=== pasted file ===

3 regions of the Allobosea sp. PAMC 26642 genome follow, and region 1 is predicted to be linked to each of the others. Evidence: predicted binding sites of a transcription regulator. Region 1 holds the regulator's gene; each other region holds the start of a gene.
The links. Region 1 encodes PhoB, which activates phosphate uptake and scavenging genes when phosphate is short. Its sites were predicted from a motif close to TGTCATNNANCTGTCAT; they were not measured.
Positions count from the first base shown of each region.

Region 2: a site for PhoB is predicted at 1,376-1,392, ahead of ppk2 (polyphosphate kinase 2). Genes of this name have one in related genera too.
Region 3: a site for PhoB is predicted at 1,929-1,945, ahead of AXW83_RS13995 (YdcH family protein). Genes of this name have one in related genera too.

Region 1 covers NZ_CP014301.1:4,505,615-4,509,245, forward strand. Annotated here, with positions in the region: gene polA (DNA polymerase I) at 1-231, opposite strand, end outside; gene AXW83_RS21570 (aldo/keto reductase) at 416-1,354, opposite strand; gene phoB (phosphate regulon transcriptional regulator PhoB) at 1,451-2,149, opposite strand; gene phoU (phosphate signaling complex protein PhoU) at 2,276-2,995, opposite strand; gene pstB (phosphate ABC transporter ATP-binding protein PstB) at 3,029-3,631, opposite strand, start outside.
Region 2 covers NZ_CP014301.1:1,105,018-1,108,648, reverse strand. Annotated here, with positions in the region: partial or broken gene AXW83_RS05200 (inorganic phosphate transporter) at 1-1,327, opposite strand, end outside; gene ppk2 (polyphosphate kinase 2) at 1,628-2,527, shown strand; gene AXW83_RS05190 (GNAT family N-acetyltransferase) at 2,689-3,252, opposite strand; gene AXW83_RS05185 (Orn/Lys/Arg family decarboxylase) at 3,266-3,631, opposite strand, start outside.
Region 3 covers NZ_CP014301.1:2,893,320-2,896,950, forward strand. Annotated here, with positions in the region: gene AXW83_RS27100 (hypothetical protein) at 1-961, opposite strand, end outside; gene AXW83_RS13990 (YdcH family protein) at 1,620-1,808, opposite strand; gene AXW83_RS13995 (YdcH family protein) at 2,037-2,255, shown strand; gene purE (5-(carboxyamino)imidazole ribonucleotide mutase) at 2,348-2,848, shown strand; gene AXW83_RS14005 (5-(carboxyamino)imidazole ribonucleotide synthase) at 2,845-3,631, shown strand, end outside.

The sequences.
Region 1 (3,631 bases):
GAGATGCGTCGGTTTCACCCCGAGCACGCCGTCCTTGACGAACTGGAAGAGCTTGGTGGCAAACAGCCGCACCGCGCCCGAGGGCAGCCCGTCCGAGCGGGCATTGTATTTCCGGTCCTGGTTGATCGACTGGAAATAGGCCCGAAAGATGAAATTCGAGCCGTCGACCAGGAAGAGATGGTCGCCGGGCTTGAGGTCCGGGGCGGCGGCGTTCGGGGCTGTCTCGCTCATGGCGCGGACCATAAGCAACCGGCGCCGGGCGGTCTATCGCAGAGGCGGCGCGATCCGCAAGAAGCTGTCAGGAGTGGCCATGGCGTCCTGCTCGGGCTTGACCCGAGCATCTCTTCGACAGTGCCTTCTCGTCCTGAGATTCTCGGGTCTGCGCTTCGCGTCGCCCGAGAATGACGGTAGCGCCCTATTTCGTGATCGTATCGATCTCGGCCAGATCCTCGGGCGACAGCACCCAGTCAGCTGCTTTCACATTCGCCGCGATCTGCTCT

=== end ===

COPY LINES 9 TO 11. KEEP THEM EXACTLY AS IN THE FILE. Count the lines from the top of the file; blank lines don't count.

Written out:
The sequences.
Region 1 (3,631 bases):
GAGATGCGTCGGTTTCACCCCGAGCACGCCGTCCTTGACGAACTGGAAGAGCTTGGTGGCAAACAGCCGCACCGCGCCCGAGGGCAGCCCGTCCGAGCGGGCATTGTATTTCCGGTCCTGGTTGATCGACTGGAAATAGGCCCGAAAGATGAAATTCGAGCCGTCGACCAGGAAGAGATGGTCGCCGGGCTTGAGGTCCGGGGCGGCGGCGTTCGGGGCTGTCTCGCTCATGGCGCGGACCATAAGCAACCGGCGCCGGGCGGTCTATCGCAGAGGCGGCGCGATCCGCAAGAAGCTGTCAGGAGTGGCCATGGCGTCCTGCTCGGGCTTGACCCGAGCATCTCTTCGACAGTGCCTTCTCGTCCTGAGATTCTCGGGTCTGCGCTTCGCGTCGCCCGAGAATGACGGTAGCGCCCTATTTCGTGATCGTATCGATCTCGGCCAGATCCTCGGGCGACAGCACCCAGTCAGCTGCTTTCACATTCGCCGCGATCTGCTCT